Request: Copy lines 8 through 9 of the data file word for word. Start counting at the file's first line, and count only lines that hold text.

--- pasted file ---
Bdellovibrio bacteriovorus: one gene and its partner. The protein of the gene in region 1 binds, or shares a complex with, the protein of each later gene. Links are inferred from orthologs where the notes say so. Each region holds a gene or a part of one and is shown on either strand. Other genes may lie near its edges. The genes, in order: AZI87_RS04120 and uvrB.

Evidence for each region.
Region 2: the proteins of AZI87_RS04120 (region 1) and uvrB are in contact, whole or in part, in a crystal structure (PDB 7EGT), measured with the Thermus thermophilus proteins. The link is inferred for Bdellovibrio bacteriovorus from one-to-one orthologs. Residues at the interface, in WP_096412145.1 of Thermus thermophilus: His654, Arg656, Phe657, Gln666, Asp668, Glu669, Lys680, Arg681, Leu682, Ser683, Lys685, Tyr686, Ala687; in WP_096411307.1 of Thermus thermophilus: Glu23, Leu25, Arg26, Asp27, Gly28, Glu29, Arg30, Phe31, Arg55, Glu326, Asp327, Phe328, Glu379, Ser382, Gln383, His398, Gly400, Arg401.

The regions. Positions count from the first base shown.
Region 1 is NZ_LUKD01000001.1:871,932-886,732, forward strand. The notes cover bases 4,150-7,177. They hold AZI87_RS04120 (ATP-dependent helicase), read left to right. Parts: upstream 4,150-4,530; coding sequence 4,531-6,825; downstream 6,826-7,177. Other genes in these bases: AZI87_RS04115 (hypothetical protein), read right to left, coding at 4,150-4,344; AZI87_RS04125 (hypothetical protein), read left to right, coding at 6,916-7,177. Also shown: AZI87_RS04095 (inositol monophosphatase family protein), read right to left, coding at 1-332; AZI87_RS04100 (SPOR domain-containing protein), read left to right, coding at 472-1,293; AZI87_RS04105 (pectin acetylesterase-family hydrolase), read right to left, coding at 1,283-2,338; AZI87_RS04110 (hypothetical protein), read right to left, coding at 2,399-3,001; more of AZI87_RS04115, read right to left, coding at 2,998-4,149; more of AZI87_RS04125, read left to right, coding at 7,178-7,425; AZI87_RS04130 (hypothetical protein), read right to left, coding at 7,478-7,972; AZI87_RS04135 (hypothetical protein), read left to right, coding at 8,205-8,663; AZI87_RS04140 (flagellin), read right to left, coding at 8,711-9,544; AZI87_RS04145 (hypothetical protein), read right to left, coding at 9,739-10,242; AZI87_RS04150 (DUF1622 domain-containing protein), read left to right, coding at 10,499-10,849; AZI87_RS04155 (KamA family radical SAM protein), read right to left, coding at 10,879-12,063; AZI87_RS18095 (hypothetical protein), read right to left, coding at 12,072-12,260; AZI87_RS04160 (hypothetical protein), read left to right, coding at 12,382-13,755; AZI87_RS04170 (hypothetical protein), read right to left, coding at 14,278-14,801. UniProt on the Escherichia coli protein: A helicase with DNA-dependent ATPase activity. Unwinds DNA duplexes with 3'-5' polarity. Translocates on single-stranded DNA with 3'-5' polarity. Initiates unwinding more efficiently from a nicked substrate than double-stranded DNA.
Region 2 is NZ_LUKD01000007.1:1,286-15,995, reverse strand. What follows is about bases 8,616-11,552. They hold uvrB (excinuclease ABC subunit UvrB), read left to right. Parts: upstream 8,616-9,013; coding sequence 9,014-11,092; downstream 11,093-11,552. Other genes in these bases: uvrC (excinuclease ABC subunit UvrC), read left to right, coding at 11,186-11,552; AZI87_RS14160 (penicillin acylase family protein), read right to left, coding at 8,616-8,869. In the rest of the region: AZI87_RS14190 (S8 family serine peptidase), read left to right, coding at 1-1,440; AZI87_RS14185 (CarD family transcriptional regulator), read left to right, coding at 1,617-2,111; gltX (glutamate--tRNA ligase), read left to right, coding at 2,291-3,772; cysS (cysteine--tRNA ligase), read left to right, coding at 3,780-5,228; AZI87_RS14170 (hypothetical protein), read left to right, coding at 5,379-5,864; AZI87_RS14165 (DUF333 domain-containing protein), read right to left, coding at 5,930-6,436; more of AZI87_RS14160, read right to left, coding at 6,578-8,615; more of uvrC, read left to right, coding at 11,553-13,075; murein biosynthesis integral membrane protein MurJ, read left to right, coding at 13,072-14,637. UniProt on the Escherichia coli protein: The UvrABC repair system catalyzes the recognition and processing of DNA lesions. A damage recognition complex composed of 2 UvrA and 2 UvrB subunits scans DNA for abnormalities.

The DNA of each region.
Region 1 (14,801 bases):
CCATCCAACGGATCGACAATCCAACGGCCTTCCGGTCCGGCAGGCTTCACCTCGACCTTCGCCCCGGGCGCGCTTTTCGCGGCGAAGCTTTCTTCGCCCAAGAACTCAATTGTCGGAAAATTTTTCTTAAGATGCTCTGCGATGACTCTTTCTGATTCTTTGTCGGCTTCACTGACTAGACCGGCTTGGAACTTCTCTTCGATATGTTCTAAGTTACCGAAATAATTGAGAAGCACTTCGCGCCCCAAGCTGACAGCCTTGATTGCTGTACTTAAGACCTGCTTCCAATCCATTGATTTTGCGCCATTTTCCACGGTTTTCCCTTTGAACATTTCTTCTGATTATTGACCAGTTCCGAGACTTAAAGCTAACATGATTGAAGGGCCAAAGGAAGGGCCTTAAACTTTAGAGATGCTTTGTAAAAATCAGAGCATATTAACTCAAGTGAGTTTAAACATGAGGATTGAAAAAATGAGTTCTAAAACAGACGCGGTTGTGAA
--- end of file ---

Region 1 (14,801 bases):
CCATCCAACGGATCGACAATCCAACGGCCTTCCGGTCCGGCAGGCTTCACCTCGACCTTCGCCCCGGGCGCGCTTTTCGCGGCGAAGCTTTCTTCGCCCAAGAACTCAATTGTCGGAAAATTTTTCTTAAGATGCTCTGCGATGACTCTTTCTGATTCTTTGTCGGCTTCACTGACTAGACCGGCTTGGAACTTCTCTTCGATATGTTCTAAGTTACCGAAATAATTGAGAAGCACTTCGCGCCCCAAGCTGACAGCCTTGATTGCTGTACTTAAGACCTGCTTCCAATCCATTGATTTTGCGCCATTTTCCACGGTTTTCCCTTTGAACATTTCTTCTGATTATTGACCAGTTCCGAGACTTAAAGCTAACATGATTGAAGGGCCAAAGGAAGGGCCTTAAACTTTAGAGATGCTTTGTAAAAATCAGAGCATATTAACTCAAGTGAGTTTAAACATGAGGATTGAAAAAATGAGTTCTAAAACAGACGCGGTTGTGAA